Marine Corps Base Quantico --
For five Navy corpsmen, it started out as a regular day, but it nearly took a turn for the worse after a Quantico civilian’s car got stuck on the railroad tracks on Flemming Street outside of the Officer Candidates School’s John H. Bradley Clinic. As he was exiting the car, something caused him to slip and he hit his head hard on the railroad tracks, causing a head injury and severe bleeding.
At the moment of the incident the man’s fate lie in the hands of two people passing by—a man and a woman, with only one thing keeping him from bleeding out—a beanie from one of their heads, placed securely on the injury.
With no immediate medical aid in sight and the Bradley Clinic not providing emergency care, the man’s injury could have worsened had Fleet Marine Force Hospital Corpsman Petty Officer 3rd Class David Smith not attacked the situation head on.
With Smith immediately recognizing the situation from the window of the clinic’s break room, he grabbed four of his fellow corpsmen to go outside and help.
The five corpsmen providing aid to the civilian were Hospital Corpsman 3rd Class Xavier Cole, Hospital Corpsman Petty Officer 3rd Class Kenneth Simmons, Hospitalman Xavier Chatman, Hospital Corpsman Petty Officer 3rd Class Jeremy Davis and Smith.
The corpsmen rushed to the scene to offer some of the field medical training they had received to aid the victim. According to Navy recruiting, hospital corpsmen are highly respected individuals, known for their adept medical skills under pressure when aiding in the prevention and treatment of disease and injury.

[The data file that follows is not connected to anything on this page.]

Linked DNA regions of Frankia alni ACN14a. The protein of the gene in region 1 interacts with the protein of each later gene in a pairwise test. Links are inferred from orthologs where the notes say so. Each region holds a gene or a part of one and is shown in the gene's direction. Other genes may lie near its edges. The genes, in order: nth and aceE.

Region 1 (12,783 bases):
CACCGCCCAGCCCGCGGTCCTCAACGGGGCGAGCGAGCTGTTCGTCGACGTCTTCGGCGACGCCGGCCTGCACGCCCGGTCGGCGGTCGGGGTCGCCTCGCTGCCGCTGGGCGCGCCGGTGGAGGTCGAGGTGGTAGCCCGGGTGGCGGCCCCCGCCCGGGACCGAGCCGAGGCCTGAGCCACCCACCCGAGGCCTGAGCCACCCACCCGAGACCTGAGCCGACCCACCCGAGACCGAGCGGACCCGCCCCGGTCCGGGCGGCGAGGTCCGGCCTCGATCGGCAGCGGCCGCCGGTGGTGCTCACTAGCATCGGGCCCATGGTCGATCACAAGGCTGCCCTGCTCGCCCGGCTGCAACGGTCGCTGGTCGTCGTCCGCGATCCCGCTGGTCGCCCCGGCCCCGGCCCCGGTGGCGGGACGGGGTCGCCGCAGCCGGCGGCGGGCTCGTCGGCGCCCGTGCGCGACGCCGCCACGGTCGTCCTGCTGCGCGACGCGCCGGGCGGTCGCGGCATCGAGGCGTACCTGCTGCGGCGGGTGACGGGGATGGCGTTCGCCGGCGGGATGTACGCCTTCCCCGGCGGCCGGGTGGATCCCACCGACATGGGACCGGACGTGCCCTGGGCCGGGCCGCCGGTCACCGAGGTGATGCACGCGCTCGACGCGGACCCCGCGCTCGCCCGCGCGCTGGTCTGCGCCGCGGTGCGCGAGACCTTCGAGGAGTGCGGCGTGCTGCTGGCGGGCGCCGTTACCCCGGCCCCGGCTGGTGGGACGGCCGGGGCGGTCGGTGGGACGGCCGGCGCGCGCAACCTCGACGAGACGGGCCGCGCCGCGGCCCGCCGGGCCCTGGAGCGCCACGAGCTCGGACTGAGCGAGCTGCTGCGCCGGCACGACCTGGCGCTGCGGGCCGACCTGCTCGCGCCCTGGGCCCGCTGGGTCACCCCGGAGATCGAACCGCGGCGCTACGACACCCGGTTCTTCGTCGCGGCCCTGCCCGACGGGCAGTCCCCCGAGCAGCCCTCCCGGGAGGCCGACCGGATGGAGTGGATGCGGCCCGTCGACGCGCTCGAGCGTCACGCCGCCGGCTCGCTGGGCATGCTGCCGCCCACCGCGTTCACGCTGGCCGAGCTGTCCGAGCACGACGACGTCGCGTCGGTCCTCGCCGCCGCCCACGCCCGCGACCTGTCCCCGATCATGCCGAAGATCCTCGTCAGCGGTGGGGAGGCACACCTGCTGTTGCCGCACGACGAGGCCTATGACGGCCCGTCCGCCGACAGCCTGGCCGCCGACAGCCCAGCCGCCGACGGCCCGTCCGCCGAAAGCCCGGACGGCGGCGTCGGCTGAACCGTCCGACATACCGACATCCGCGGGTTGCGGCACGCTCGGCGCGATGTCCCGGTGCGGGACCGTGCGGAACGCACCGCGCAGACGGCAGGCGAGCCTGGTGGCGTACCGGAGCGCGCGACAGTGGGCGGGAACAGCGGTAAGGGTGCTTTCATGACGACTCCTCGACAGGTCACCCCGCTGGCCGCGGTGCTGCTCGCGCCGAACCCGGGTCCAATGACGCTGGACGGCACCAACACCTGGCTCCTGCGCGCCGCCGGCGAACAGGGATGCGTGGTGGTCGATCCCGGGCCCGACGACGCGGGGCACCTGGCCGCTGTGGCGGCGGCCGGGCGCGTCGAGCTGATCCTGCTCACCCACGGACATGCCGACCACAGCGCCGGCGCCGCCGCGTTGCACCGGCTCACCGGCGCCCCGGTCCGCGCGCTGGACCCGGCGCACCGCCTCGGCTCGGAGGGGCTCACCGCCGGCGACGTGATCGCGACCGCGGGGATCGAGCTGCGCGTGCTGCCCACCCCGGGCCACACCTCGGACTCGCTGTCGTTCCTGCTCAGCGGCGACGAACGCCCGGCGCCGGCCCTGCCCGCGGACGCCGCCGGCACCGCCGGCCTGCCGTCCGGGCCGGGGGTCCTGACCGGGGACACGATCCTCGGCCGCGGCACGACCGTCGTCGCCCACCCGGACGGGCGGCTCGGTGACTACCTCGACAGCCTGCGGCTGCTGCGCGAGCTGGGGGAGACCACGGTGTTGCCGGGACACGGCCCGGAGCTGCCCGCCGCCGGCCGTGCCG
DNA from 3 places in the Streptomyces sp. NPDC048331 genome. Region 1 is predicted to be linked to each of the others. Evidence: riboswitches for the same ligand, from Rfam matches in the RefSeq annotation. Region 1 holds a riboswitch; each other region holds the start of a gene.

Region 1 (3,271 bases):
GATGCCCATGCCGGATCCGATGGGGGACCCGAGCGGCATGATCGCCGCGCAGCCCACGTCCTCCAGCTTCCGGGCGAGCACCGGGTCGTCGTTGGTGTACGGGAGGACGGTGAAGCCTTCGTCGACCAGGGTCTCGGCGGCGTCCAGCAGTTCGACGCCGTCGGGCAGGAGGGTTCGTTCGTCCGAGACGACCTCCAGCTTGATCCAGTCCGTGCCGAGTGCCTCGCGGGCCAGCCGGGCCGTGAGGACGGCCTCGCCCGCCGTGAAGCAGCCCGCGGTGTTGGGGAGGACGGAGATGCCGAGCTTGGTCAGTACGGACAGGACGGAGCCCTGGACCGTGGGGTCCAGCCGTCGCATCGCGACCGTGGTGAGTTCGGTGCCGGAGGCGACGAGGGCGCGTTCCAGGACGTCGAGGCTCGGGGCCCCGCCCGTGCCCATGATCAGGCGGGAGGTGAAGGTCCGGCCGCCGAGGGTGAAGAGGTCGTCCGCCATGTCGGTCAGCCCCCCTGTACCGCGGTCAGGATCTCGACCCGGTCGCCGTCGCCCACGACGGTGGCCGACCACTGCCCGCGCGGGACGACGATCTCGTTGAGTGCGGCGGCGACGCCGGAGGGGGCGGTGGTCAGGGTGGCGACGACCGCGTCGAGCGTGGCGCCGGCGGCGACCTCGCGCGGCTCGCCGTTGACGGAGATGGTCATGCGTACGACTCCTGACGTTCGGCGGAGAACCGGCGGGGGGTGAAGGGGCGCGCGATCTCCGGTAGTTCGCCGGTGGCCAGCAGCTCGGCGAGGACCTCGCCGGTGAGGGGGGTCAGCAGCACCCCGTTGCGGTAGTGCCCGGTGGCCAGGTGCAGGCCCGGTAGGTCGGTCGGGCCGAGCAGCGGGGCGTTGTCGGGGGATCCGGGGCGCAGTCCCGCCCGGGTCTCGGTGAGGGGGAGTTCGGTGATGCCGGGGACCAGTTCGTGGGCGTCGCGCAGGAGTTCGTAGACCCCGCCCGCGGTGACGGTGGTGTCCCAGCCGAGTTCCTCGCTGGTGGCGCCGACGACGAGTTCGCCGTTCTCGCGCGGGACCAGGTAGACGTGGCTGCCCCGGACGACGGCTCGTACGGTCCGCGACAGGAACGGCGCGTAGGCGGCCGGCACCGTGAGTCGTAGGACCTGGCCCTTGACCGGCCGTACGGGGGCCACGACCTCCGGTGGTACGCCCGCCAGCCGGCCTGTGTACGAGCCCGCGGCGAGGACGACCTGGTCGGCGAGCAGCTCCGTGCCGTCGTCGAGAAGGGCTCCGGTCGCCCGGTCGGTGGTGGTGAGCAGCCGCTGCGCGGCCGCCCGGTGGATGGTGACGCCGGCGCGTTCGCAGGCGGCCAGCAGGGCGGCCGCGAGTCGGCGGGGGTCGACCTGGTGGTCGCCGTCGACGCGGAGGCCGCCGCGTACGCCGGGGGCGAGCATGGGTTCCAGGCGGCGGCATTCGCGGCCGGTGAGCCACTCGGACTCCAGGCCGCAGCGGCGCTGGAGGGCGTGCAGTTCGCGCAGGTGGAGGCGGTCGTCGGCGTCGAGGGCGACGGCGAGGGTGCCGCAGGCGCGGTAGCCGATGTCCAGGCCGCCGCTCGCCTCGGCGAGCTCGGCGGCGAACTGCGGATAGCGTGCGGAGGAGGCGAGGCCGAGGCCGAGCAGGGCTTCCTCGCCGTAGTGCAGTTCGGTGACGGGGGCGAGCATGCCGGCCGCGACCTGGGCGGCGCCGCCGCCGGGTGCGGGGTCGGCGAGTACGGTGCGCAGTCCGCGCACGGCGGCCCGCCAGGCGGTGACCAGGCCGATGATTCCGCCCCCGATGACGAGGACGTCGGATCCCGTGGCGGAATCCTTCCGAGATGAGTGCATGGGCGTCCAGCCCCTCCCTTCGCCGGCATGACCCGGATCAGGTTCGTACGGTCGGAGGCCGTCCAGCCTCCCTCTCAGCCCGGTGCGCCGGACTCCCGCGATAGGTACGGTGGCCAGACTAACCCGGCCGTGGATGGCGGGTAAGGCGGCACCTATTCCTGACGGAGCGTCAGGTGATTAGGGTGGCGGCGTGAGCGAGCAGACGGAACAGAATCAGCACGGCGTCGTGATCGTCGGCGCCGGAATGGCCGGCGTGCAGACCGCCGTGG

When called upon, corpsmen conduct an array of duties dependent on their specialties. They can perform physicals and preventative care, maintain patient treatment records, administer medications and injections, perform clinical tests and emergency medical or dental treatment to sailors or Marines, from the base to the battlefield.
According to Davis, as they arrived on the scene, they assessed the situation and concluded that the bystanders had done a sufficient job of applying pressure to the man’s head, while keeping it elevated on the woman’s lap. The cupping of the man’s head with the beanie prevented the gash from further hemorrhaging. The corpsmen assessed the man’s mental recognition and wounds while they all waited for Quantico Fire and Emergency Services (QF&ES) to arrive on scene.
As the corpsmen awaited help from the fire department, they attempted to remove the man’s car from the railroad tracks.
Simmons described the car as parallel to the tracks and slightly tilted off the ground.
When reflecting on the day these corpsmen did not expect medals or fame, it was simply just another day in which they could keep another individual safe.